This article examines the problem of slot allocation in the EU and the legislative efforts to address the issue. It reviews and criticizes the recent temporary suspension of a critical component of the EC slot rules and looks at how this inapt move could lead to meaningful and efficient slot reform. This article also suggests what that reform ought to look like, while not committing to any series of concrete rules.
A new article which may be of interest to blog readers is Michael C. Mineiro's An Intersection of Air & Space Law: Licensing and Regulating Suborbital Commercial Human Space Flight Operations, 22 ABA Air & Space Law. (2010) (available from SSRN here). From the abstract:
Imagine the excitement of traveling to the upper limits of the atmosphere, experiencing weightlessness and the beauty of mother Earth, and returning home to share your stories. Several companies in the United States are developing and actively marketing this experience and it is anticipated that in a few years and for a few hundred thousand dollars you will be able to purchase such a ride. But where man goes, so does law, and as lawyers our natural inclination is to ask how these activities are to be regulated.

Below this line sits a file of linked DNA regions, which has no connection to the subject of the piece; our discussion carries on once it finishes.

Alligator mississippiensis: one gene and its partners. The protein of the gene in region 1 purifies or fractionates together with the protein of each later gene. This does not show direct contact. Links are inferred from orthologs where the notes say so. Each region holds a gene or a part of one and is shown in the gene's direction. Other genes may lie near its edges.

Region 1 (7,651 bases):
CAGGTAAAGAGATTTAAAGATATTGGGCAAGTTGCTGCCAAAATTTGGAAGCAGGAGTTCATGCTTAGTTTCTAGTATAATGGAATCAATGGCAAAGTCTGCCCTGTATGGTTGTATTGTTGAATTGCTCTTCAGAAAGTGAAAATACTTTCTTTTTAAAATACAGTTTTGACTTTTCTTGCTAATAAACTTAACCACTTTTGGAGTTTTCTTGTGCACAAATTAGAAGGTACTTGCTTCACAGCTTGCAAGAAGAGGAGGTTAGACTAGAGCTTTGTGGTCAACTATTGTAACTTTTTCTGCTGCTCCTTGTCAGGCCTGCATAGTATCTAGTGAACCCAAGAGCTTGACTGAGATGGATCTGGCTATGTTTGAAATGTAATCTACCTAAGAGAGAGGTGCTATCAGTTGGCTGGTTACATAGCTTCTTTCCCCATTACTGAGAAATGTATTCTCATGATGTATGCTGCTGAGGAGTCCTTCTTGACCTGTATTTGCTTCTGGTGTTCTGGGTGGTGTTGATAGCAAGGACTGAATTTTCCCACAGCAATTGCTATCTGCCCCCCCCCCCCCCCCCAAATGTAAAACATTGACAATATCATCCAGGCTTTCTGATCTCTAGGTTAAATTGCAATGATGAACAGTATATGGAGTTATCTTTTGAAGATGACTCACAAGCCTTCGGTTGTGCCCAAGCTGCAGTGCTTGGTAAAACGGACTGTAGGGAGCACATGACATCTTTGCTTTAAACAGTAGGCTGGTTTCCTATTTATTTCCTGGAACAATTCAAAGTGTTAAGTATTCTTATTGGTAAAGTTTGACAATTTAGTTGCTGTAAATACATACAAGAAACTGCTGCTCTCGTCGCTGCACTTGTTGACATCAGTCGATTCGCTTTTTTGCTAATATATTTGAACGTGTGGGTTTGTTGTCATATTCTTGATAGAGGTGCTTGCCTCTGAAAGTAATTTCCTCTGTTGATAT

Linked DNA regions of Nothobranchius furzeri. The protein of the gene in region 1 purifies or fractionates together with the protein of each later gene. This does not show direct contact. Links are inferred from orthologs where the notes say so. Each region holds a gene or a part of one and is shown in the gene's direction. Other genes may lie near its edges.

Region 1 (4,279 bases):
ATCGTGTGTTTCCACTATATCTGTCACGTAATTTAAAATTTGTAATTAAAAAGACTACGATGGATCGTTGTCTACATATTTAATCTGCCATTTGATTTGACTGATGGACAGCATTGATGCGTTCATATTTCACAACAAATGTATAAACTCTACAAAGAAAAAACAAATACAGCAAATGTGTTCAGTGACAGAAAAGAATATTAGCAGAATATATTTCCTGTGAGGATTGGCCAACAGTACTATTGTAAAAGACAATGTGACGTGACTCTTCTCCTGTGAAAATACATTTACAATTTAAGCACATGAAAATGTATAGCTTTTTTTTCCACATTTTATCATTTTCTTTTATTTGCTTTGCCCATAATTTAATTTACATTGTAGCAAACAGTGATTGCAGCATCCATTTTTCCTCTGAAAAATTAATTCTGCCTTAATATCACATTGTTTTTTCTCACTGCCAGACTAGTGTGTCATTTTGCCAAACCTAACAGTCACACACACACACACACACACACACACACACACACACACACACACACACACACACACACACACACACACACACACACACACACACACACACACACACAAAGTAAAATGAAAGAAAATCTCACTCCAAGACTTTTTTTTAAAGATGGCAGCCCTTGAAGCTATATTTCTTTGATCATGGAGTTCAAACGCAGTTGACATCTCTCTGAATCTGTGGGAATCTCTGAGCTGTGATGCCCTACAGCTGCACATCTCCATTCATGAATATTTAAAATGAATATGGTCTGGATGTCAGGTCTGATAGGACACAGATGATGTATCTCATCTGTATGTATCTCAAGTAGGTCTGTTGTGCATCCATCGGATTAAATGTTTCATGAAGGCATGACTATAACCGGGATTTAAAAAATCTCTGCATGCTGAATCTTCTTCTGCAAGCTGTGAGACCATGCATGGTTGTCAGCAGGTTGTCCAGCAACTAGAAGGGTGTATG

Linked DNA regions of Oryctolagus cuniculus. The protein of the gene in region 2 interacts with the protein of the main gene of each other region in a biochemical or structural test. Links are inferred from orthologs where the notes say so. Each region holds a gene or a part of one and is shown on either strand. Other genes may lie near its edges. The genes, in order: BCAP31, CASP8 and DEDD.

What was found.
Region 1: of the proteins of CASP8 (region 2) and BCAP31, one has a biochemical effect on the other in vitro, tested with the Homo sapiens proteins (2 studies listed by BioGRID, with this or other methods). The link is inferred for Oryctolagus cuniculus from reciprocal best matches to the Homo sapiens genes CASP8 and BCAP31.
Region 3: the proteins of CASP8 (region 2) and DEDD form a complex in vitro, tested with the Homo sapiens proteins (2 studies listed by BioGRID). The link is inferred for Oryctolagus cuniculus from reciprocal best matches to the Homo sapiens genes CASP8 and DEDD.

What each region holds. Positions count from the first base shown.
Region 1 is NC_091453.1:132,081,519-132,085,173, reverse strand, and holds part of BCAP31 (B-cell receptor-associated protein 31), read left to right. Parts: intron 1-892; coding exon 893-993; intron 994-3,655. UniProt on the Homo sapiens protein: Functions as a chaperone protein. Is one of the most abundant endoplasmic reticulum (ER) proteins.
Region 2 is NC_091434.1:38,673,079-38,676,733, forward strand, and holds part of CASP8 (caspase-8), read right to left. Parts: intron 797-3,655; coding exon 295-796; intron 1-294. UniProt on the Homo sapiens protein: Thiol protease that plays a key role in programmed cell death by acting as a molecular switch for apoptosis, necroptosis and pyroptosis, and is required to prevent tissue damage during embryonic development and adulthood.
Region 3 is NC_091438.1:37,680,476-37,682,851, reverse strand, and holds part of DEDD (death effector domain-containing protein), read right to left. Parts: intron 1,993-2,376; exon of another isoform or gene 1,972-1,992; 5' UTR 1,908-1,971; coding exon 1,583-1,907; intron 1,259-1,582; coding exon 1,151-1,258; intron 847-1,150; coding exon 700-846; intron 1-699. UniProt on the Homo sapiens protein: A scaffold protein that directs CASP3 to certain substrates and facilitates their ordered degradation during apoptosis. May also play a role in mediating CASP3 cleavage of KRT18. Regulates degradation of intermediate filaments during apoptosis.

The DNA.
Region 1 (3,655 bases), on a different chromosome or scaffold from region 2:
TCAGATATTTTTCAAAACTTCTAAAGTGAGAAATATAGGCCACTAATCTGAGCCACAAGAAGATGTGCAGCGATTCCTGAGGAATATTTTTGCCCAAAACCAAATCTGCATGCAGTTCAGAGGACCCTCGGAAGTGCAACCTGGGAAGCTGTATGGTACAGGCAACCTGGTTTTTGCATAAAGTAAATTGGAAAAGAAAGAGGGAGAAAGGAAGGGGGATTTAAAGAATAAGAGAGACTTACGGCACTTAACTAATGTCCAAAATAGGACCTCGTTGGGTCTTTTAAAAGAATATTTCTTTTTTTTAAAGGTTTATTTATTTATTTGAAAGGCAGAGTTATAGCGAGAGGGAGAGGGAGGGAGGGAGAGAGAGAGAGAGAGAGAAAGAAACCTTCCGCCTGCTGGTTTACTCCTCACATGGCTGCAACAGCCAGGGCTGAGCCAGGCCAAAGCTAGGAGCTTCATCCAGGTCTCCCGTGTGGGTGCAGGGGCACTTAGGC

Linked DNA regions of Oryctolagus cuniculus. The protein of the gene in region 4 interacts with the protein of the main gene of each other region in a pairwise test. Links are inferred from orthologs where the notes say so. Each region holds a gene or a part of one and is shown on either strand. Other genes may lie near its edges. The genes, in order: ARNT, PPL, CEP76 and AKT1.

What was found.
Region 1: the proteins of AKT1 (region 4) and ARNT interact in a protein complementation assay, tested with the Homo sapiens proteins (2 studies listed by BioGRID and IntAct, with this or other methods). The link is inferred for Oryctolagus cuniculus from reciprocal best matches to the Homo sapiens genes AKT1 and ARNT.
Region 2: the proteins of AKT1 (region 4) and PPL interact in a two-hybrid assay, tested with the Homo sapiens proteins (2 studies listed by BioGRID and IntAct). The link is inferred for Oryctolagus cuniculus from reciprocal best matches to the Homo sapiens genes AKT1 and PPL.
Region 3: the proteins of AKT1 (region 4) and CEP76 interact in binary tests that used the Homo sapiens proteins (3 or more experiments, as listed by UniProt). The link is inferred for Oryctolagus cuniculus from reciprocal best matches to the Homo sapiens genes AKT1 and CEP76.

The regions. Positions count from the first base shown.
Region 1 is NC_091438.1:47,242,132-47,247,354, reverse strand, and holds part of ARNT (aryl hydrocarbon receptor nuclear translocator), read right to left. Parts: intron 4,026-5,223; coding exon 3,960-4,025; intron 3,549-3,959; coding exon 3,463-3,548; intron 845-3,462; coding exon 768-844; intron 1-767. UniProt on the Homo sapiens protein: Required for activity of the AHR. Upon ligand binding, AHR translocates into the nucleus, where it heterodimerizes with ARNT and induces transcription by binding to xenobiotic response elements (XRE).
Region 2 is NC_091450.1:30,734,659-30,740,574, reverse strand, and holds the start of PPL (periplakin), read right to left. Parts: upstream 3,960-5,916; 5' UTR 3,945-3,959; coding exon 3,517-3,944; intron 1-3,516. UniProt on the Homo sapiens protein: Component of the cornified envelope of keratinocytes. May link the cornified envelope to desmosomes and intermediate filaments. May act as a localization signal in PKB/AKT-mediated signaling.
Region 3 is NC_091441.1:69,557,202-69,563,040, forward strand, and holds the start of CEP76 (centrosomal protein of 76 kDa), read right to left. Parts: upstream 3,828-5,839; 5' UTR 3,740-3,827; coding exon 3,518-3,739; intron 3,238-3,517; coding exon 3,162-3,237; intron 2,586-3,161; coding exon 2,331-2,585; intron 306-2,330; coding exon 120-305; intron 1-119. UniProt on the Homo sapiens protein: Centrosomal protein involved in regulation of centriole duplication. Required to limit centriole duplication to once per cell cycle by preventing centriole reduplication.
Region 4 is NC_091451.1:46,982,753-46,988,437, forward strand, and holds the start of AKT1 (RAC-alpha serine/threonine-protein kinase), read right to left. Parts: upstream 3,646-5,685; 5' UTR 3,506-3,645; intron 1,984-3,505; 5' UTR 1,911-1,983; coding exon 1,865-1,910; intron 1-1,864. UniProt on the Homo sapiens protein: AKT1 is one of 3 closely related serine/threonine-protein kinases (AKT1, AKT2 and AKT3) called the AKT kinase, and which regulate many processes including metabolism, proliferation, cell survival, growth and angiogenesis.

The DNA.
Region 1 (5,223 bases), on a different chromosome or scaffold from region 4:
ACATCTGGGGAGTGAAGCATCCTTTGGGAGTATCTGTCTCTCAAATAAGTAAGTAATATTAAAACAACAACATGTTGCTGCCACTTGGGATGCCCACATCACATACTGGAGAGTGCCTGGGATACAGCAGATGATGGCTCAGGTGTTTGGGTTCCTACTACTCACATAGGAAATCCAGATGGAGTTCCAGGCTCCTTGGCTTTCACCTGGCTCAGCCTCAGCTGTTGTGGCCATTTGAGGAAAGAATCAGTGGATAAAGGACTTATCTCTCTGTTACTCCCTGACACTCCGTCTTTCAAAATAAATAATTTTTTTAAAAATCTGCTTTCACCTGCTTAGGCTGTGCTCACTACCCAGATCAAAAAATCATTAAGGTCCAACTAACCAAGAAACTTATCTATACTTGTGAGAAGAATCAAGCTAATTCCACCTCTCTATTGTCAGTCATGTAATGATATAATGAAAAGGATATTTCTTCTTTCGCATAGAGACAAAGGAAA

This article examines the regulation of suborbital commercial human space flight in the United States, highlighting aspects of the U.S. regulatory regime, particularly the role of the Federal Aviation Administration (FAA). The European Union is now starting to look at developing its own regulations as well and this article illustrates how the EU approach may differ from that of the United States. The practical questions of future demand for legal services and upcoming legal challenges also are addressed.
Wednesday, January 13, 2010
British Airways may not be keen on surrendering slots to its competitors in order to win antitrust immunity from the Department of Transportation for its partnership with American Airlines, see Joint Applicants' Answer to the Department of Justice's Motion for Leave and Comments, at 8, Dkt. No. DOT-OST-0252 (Jan. 11, 2010) (available here), but it is are open to transferring some to JAL to keep the Japanese carrier in the oneworld alliance. See Kaveri Nithyananthan, British Air Offers JAL Heathrow Slots in Oneworld Deal, Dow Jones Newswire, Jan. 12, 2010. From the story: